Nevertheless, based on the reasoning above, it is clear that some PEC has occurred. This is perhaps most apparent in the fact that the original melt inclusions are not in equilibrium with their host-clinopyroxenes. Approximately 14%–24 % addition of clinopyroxene back into the “raw” MIs was needed to bring them into equilibrium with their host clinopyroxene (see Data Set S6 for exact values). However, again, given the reasoning above, we argue that the primary process controlling the compositional variability observed in the MIs is not PEC. The reconstructed compositions can be seen (in addition to the measured MI compositions) in Figures 4 and 5 and Data Set S6.

Details are in the caption following the image

Major elements versus SiO2 showing the relationship between the ALIA-D115 lavas (red squares; data from Jackson et al., 2007; the ALIA-D115-18 sample is outlined in bold), other Samoan whole rock lavas (orange diamonds), Samoan pillow glasses (purple circles), and the reconstructed ALIA-D115-18 melt inclusions (blue circles). Also plotted for reference are the original MI compositions (grey circles) in addition to the inferred mafic (black star) and inferred silicic (low MgO silicic EM2 melt endmember 1 = green star, high MgO silicic EM2 melt endmember 2 = pink star) mixing endmembers calculated by Adams et al. (2021). The high silica (trachytic), high-87Sr/86Sr Savai'i xenolith glass from Hauri et al. (1993) is also shown for reference as a dark blue triangle. The ALIA-D115 lavas show a mixing trend extending from more primitive Samoan lavas and pillow glasses to the melt inclusions suggesting the melt inclusions could be a mixing endmember. The rest of the Samoan lavas (orange diamonds) that are more evolved show fractional crystallization trends. In addition, a mixing line (gray hatched line) has been calculated using a melt inclusion (mt2gr21; SiO2 = 65.4 wt%, TiO2 = 0.98 wt%, Al2O3 = 16.2 wt%, FeO = 1.2 wt%, MgO = 1.5 wt%, CaO = 4.4 wt%, and Na2O + K2O = 9.7 wt%) and a primitive Samoan whole rock lava composition (OFU-04-05; SiO2 = 45.7 wt%, TiO2 = 5.0 wt%, Al2O3 = 12.5 wt%, FeO = 12.4 wt%, MgO = 8.7 wt%, CaO = 11.4 wt%, and Na2O + K2O = 3.7 wt%) (Hart & Jackson, 2014) as endmembers. The mixing line captures the ALIA-D115 lavas quite well. The contribution of a trachytic MI composition to the mixture that is required to generate the most radiogenic (highest 87Sr/86Sr) ALIA-D115 lava is about 70%–80%, consistent with that proposed by Adams et al. (2021).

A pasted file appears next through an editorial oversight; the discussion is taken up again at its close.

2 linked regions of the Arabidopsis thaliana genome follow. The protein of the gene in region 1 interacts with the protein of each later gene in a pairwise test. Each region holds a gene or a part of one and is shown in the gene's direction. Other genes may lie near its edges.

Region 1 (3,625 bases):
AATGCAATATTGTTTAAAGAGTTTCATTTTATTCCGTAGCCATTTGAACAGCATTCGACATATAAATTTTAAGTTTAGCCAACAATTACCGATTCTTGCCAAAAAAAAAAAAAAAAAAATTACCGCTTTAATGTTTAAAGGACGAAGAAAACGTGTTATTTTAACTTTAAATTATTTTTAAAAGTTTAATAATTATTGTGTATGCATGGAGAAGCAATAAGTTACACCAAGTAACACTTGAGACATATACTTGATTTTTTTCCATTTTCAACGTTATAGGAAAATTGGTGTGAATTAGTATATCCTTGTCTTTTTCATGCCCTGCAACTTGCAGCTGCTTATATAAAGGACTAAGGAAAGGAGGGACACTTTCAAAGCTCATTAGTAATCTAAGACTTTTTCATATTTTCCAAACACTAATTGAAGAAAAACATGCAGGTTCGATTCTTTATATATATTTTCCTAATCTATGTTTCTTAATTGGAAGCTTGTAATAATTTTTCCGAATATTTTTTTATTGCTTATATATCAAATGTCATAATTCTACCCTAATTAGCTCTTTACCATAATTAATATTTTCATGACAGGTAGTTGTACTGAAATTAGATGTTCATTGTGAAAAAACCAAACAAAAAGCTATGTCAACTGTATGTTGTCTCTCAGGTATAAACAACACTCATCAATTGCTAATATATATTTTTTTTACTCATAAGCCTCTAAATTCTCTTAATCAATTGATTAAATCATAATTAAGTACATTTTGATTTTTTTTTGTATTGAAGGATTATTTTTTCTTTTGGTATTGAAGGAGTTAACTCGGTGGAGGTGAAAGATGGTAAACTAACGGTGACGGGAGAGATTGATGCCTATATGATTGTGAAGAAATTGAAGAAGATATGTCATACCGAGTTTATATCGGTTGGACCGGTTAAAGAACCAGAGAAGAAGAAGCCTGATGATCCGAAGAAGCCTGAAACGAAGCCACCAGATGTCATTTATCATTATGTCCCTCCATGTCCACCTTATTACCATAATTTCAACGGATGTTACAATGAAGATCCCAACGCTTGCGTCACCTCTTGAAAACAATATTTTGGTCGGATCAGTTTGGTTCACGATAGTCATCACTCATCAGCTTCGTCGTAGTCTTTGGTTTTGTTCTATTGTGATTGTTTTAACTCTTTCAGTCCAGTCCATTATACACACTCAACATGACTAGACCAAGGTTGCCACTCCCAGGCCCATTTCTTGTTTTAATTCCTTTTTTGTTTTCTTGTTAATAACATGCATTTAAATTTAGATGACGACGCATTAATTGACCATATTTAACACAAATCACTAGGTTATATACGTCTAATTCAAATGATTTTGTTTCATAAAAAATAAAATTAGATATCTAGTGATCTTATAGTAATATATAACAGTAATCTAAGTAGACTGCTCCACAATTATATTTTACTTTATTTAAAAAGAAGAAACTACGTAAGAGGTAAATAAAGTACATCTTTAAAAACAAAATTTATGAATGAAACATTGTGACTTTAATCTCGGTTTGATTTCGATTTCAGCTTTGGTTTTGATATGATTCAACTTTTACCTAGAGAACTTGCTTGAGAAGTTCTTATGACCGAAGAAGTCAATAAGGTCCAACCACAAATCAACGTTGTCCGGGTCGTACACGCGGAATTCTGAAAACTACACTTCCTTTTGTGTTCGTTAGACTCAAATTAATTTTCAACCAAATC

Details are in the caption following the image

Select trace element plots comparing the ALIA-D115 lavas (red squares; data from Jackson et al., 2007; the ALIA-D115-18 sample is outlined in bold), other Samoan whole rock lavas (orange diamonds), Samoan pillow glasses (purple circles) and the ALIA-D115-18 melt inclusions (blue circles). Trace element data show the ALIA-D115 mixing trend is very clearly extending between more primitive Samoan whole rock lavas (or glasses) and the trend of the MIs of this study. The Samoa whole rock lavas show a clear fractional crystallization trend (positive slope) while the ALIA-D115 lavas form an orthogonal trend (negative slope) extending toward the MIs. Using the same two mixing endmembers as in Figure 4: the mt2gr21 melt inclusion (Y = 17.4, La = 87.0, Nd = 54.0, Ce = 163.5, K = 55,417) and a primitive Samoan whole rock lava (OFU-04-05; Y = 32.0 ppm, La = 38.5, K = 11,539 ppm, Nd = 44.1, Ce = 81.9). A mixing line has been calculated for trace elements (gray hatched line). The contribution of a trachytic MI composition to the mixture that is required to generate the most evolved and highest 87Sr/86Sr lava from Samoa is about 70%–80%, consistent with that proposed by Adams et al. (2021).

4.2 Origin of Trachytic Melt Inclusions